A few years ago, I homed in on the explanation, howsoever simplified, of the recent spate of wars in the middle east. A closet Buddhist for more years than not, I decided to swap out my C Class for a Prius and stop consuming as much fuel. And as we have all experienced in meditation, one small step can set off a series of small unnoticeable changes leading to a larger transformation.
My penchant for home redesign began the same way. My day job of capturing a customer’s journey and my own obsession with living fully and authentically helped me apply design criteria to the human experience of interior space, acknowledge the importance of human meaning in the context of living space. In modern parlance or design concept, it is called the aesthetic of narrative.
Holding Space is, however, a very powerful concept. It means you are already here, everything is just waiting for you to arrive. It is the feeling one gets when looking at a living room for instance and believing every armchair, every lounge, is taken by people we are aware will be joining us soon. Through my two recent remodels, I am hoping to take you on that journey with me.
The first remodel involved a breaking down of the apartment style and giving it a loft feel. It largely centered around the kitchen which is often the first space we encounter in condominiums.
The other main element I addressed was the flow. Bamboo flooring throughout delivered the result of space and continuity.
I strongly believe that if the remodel is based on a good foundation of design, you have a lot of room to get creative without making it complicated. Lighting is very key to design. It’s always good to have a mix of natural and artificial lighting and something not too harsh. This is something my son reminded me again and again and it is something I addressed in my second redesign.
The kitchen has spot-lights which work well for a small space. The simplistic chandelier of chrome bulbs bunched together and a mid-century arco lamp brings pop to the living room. But it’s in the bedroom that lighting really worked its magic. Fabric shaded mid-century aspired bedside lamps, whose glow is enhanced by the mirrors, transform and give a surreal feel to the room.
The last and final element I wish to touch upon in this redesign is the use of texture. The pure wool flat-rugs, the fabric upholstery as opposed to leather, and the extensive use of linen for the drapes and dressing up the bed, all belie a drive to keep the place allergen free and breathable. Linen, by the way, has been so valued since time immemorial that mothers hand it down generations.
Going over the edge is something we should all try, especially in design. The homeowner is a poet mother and her young photographer son. The art, therefore, reflects this difference. In line with the textural vibe, a beautiful wall mural of rags painted over and over in a mauve shade by the artist exhibits infinite mystery in the dining hall. The living room is powered by an artfully installed 1786 map of Paris.
A LITTLE BIT OF…
The second remodel is French contemporary. In my view, it needs no description because it comes so naturally to me but I have highlighted a few key elements which hold this redesign in place.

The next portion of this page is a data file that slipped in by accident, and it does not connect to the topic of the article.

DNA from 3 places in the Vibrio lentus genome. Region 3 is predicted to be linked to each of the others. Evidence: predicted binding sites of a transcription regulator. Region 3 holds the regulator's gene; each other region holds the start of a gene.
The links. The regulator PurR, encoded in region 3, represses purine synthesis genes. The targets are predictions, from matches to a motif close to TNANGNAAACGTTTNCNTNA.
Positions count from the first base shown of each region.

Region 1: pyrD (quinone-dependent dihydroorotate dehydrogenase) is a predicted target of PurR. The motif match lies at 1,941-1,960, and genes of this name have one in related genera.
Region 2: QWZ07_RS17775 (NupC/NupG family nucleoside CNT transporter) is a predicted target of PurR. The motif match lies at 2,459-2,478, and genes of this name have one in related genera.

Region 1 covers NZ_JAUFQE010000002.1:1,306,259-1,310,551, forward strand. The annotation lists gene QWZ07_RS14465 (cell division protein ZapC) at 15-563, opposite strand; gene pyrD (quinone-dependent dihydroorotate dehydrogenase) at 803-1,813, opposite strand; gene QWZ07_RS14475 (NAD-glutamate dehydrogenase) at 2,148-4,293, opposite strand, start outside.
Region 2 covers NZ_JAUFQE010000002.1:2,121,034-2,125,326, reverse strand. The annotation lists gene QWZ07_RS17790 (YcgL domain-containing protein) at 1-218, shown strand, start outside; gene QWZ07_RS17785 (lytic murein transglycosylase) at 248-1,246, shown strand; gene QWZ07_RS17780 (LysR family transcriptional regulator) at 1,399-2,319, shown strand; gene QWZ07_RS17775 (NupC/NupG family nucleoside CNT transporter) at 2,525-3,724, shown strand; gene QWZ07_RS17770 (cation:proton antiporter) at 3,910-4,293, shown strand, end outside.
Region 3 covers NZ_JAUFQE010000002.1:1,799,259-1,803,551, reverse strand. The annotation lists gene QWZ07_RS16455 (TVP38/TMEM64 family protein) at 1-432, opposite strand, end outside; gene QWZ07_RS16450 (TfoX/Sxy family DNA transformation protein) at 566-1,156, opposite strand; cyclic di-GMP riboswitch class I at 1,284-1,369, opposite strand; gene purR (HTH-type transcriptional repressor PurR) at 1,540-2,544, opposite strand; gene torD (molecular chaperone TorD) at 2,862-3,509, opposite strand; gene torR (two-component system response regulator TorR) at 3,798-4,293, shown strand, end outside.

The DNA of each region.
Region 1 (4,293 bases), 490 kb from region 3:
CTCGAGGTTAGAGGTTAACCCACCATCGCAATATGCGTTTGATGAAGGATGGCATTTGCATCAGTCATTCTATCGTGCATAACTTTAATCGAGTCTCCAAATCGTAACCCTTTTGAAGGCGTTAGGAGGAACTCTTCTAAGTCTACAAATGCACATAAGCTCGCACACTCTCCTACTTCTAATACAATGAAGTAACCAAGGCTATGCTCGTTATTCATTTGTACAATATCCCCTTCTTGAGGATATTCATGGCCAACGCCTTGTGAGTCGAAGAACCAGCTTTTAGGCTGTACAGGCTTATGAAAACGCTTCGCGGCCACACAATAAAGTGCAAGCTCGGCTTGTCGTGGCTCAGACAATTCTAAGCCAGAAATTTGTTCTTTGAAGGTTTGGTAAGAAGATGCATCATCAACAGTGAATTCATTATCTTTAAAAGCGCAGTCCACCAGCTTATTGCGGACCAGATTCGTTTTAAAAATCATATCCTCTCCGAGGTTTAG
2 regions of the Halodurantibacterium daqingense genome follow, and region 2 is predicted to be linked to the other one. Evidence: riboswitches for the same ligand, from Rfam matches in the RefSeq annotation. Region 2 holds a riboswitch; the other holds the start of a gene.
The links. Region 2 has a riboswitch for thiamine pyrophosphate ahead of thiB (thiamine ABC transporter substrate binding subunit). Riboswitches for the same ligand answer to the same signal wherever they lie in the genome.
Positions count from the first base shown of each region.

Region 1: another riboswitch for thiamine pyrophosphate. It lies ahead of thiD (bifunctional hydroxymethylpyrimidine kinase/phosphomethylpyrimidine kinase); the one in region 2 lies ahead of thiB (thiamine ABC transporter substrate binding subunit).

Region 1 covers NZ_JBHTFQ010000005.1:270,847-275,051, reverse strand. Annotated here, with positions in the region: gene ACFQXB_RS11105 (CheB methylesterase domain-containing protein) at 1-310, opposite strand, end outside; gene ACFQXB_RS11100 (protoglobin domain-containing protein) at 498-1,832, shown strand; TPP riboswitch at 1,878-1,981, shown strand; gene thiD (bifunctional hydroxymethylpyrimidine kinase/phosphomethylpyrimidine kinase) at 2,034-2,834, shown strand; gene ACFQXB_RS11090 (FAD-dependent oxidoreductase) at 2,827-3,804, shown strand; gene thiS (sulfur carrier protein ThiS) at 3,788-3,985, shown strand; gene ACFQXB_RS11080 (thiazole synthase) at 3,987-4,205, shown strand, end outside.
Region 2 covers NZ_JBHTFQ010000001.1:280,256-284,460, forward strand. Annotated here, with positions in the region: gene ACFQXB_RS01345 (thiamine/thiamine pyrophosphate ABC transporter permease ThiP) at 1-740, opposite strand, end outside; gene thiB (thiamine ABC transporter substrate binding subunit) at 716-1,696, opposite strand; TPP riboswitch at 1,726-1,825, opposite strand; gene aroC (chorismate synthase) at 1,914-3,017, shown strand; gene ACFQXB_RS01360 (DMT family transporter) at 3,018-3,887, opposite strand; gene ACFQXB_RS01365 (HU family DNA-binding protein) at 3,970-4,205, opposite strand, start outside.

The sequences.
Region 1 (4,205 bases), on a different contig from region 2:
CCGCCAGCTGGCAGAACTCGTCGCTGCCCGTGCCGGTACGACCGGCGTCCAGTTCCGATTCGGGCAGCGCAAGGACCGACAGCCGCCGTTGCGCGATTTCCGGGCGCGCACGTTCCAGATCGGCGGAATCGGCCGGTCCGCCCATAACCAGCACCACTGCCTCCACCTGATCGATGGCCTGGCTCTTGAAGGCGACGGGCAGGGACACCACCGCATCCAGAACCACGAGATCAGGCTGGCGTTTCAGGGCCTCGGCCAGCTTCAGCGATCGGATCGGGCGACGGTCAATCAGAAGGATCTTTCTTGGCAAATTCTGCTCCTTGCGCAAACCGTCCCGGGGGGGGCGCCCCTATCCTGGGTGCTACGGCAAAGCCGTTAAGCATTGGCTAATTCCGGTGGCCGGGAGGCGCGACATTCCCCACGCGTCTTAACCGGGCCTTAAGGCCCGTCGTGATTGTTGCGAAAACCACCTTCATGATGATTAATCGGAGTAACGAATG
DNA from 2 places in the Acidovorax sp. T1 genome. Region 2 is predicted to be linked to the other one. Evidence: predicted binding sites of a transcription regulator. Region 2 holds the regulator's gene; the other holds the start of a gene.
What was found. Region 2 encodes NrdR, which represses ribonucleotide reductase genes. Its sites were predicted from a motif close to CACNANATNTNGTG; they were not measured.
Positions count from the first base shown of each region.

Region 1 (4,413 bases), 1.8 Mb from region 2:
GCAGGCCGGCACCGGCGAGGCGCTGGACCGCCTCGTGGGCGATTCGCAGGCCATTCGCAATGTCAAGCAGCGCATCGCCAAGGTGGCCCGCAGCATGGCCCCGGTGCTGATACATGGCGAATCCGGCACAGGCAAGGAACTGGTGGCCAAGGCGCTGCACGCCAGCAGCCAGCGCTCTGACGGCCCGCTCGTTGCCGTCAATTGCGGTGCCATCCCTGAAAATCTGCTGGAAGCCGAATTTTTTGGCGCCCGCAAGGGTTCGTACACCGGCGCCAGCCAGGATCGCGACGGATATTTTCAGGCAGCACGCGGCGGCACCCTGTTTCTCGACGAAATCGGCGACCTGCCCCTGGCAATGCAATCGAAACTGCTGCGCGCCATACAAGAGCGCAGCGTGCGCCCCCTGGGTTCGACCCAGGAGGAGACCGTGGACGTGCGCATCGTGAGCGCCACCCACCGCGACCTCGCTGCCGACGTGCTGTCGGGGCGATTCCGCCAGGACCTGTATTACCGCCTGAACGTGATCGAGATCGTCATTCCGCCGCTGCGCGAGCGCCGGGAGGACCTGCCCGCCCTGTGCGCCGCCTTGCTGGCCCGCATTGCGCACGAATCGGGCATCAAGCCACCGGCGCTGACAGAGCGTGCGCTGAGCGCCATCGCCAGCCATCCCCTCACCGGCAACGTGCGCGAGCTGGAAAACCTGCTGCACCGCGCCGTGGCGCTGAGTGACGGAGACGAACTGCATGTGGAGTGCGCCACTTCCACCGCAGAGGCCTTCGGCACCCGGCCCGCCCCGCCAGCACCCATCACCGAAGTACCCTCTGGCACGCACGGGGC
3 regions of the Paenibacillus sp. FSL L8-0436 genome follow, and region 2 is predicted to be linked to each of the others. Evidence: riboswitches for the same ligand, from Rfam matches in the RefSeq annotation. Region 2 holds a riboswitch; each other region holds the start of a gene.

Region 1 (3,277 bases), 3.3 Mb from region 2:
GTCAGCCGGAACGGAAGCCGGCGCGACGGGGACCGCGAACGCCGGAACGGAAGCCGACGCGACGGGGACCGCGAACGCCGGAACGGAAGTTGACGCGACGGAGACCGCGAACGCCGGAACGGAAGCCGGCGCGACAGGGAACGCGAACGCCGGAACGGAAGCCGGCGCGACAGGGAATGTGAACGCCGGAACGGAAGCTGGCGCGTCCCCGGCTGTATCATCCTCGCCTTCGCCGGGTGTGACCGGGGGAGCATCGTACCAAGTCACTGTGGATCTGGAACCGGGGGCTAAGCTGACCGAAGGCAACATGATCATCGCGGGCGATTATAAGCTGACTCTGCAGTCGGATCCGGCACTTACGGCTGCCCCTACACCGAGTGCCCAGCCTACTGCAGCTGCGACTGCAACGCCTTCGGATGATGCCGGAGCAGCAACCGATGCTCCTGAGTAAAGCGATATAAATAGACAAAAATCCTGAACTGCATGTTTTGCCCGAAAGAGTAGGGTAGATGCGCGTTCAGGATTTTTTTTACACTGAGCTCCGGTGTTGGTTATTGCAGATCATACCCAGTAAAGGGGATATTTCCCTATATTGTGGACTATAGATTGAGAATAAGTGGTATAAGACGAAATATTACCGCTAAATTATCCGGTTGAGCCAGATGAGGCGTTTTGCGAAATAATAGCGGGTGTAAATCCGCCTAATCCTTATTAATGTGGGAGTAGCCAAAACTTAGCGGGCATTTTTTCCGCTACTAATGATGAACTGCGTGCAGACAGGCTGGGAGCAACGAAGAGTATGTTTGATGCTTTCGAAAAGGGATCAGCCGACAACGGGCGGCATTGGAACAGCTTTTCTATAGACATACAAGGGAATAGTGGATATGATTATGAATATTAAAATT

‘Crewelwork’ grew very popular in the middle 16th century when steel needles became cheaper. It has had its origins in designs and embroidery in two-ply wool in Persia (Iran and Iraq), France and England. The stitches used in crewel work are not exclusively crewel though. They are commonplace embroidery stitches in wool. Crewelwork saw a revival in the US in the sixties with the back to nature movement. I had been looking for contemporary crewelwork cushions for a while and the ones I found are what motivated this simple redesign.
A French illustrations calendar from Boddington’s studio titled ‘Criminel du Monde’ was the second collector’s item which in addition to its color palette, was also ripe for a diptych. The crewel pillows and the calendar art are of the contemporary Pantone color matching system which made it easy to coordinate.
The new Indigo blue upholstered dining chairs styled by the Ronan and Erwan Bouroullec for VITRA, co-ordinated with a barstool in blush show up well with the loved-up Nicole Miller natural linen chesterfield. Throwing a linen bench cushion over the Amici bench resulted in a nouveau icon.
What I found remarkable about this remodel was that like a rising tide lifting all boats, many design minds from across the time and space speak a common language, are similarly moved or inspired. It is very hard to go wrong in a project where you are willing to collaborate with others.
Ronan and Erwan are brothers and designers based in Paris. In 1997, and were spotted by Cappellini, giving them their first industrial design projects. Since then, they have gone on to work with Artek, Alessi, Axor Hansgrohe, Cappellini, Established & Sons, Flos, Hay, Kettal, Kvadrat, Kartell, Glas Italia, Ligne Roset, Magis, Iittala, Mattiazzi, Mutina, Nani Marquina, Samsung and Vitra.”
Finding something precious quite by chance is what Gae Aulenti’s coffee table named ‘Under the sky’ is. Aulenti worked in the post-war period of Italy, creating pieces that spanned across a wide variety of styles and influences. She wanted the focus of the room to be the occupants, believing people make the room a room. She had a modest style and her “advice to whoever asks me how to make a home is to not have anything, just a few shelves for books, some pillows to sit on. And then, to take a stand against the ephemeral, against passing trends…and to return to lasting values.